According to a release from the Metropolitan Police, authorities called to an address at 3:30 a.m. Saturday found 26-year-old Kelly Mary Fauvrelle suffering from stab injuries. Greg Hanlon, PEOPLE.com, "8-Months-Pregnant Mom Is Fatally Stabbed, and Baby Delivered by Paramedics Dies Days Later," 3 July 2019 The crash occurred after Bradshaw entered the northbound lane to go around the bicycle, according to a release from the Batavia Post of the Ohio State Highway Patrol. Sheila Vilvens, Cincinnati.com, "Highway Patrol: Bicyclist dies in 2-vehicle crash in Clermont County," 3 July 2019 According to the news release from police, Wright began arguing with his girlfriend's ex-boyfriend when the man was dropping off his daughter and shots were fired. Tom Schad, USA TODAY, "Former NFL QB Anthony Wright shot after altercation with girlfriend's ex-boyfriend, police say," 2 July 2019 Valerie Bostle walked into the Dekalb County Sheriff's Office and turned herself in at about 6 p.m. Monday, according to a news release from Warren police. Dixita Limbachia., Detroit Free Press, "Suspect in Warren man's hit-and-run death surrenders to police in Georgia," 2 July 2019 Skylar Wrench has been missing since June 12, 2019, according to a release from the Missouri City Police Department. Rebecca Hennes, Houston Chronicle, "Police: Missouri City teen reported missing may be victim of human trafficking," 2 July 2019 These annual events allow visitors to enjoy a different themed activity that celebrates 19th century San Diego history and culture, according to a press release from the California Department of Parks and Recreation. Emily Sorensen, Pomerado News, "Old Town San Diego offering free historical events in July and August," 2 July 2019 Barney died Friday evening after being shot on Northeast Grandhaven Street in McMinnville, according to a news release from the McMinnville Police Department. oregonlive.com, "McMinnville police identify man killed during daytime shooting," 1 July 2019 According to a press release from the Metropolitan Nashville Police Department, Leigh Ann Zirkle told police that the couple was sitting on the back porch of their West Nashville home when an unknown man approached and asked for directions. Emily Brindley, courant.com, "GoFundMe raises thousands for survivor of Nashville stabbing, in which Connecticut man was a suspect," 30 June 2019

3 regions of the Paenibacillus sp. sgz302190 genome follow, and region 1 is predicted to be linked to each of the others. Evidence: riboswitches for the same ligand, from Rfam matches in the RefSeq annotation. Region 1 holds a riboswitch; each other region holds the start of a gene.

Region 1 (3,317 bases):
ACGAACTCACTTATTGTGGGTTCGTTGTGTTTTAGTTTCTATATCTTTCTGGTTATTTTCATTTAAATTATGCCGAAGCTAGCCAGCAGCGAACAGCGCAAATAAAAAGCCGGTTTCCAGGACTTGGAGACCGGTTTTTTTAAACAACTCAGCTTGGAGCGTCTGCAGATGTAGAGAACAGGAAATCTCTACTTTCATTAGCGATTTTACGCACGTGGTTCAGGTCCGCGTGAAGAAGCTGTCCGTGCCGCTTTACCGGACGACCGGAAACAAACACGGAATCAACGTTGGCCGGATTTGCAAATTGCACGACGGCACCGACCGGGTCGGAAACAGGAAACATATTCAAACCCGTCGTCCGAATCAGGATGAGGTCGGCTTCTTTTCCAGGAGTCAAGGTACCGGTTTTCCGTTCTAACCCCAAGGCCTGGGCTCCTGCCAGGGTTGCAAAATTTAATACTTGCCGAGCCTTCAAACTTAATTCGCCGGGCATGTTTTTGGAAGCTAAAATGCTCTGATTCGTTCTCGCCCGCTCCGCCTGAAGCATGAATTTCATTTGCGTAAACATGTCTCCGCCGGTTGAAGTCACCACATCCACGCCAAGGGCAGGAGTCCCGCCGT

These example sentences are selected automatically from various online news sources to reflect current usage of the word 'release.' Views expressed in the examples do not represent the opinion of Merriam-Webster or its editors. Send us feedback.

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First Known Use of release

Verb (1)

14th century, in the meaning defined at transitive sense 1

Noun

14th century, in the meaning defined at sense 1

Verb (2)

1828, in the meaning defined above

History and Etymology for release

Verb (1)

Middle English relesen, from Anglo-French relesser, from Latin relaxare to relax

Noun

Middle English reles, from Anglo-French, from relesser

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Statistics for release

Last Updated

6 Jul 2019

Look-up Popularity

Time Traveler for release

The first known use of release was in the 14th century

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More Definitions for release

release

verb

English Language Learners Definition of release

 (Entry 1 of 2)

: to allow (a person or animal) to leave a jail, cage, prison, etc. : to set (someone or something) free
: to stop holding (someone or something)
: to allow (a substance) to enter the air, water, soil, etc.

release

noun

English Language Learners Definition of release (Entry 2 of 2)

: the act of allowing a person or animal to leave a jail, cage, prison, etc.
: the act of allowing a substance to enter the air, water, soil, etc.
: the act of freeing someone from a duty, responsibility, etc.

release

verb
re·​lease | \ ri-ˈlēs How to pronounce release (audio) \
released; releasing

Kids Definition of release

 (Entry 1 of 2)

1 : to set free or let go of The fish was caught and released. He released his hold on the rope.
2 : to allow to escape The factory released chemicals into the river.
3 : to relieve from a duty, responsibility, or burden She released him from his promise.
4 : to give up or hand over to someone else I released my claim.
5 : to permit to be published, sold, or shown The movie will be released next month.

release

noun

Kids Definition of release (Entry 2 of 2)

1 : the act of setting free or letting go release of a prisoner
2 : the act of allowing something to escape the release of smoke
3 : a discharge from an obligation or responsibility
4 : relief or rescue from sorrow, suffering, or trouble release from pain
5 : a device for holding or releasing a mechanism
6 : the act of making something available to the public
7 : something (as a new product or song) that is made available to the public

release

transitive verb
re·​lease
released; releasing

Legal Definition of release

 (Entry 1 of 2)

1a : to relieve or free from obligation, liability, or responsibility the debtor is released from all dischargeable debts
b : to give up (a claim, title, or right) to the benefit of another person : surrender
2 : to set free from confinement was released on personal recognizance

release

noun

Legal Definition of release (Entry 2 of 2)

1a : discharge from an obligation or responsibility that bars a cause of action did not effect a release of the school for any negligence
b : the giving up or renunciation of a right or claim that bars a cause of action was a release of the remainder of the debt

Note: A release may in some situations require consideration in order to be valid. A release of one joint obligor sometimes is considered to release all the obligors.

2 : an act or instrument that effects a release signed a release issued by the insurer

called also release of all claims

— compare hold harmless
3 : the act or instance of freeing especially from custody

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More from Merriam-Webster on release

Thesaurus: All synonyms and antonyms for release

Spanish Central: Translation of release

Nglish: Translation of release for Spanish Speakers

Britannica English: Translation of release for Arabic Speakers

Comments on release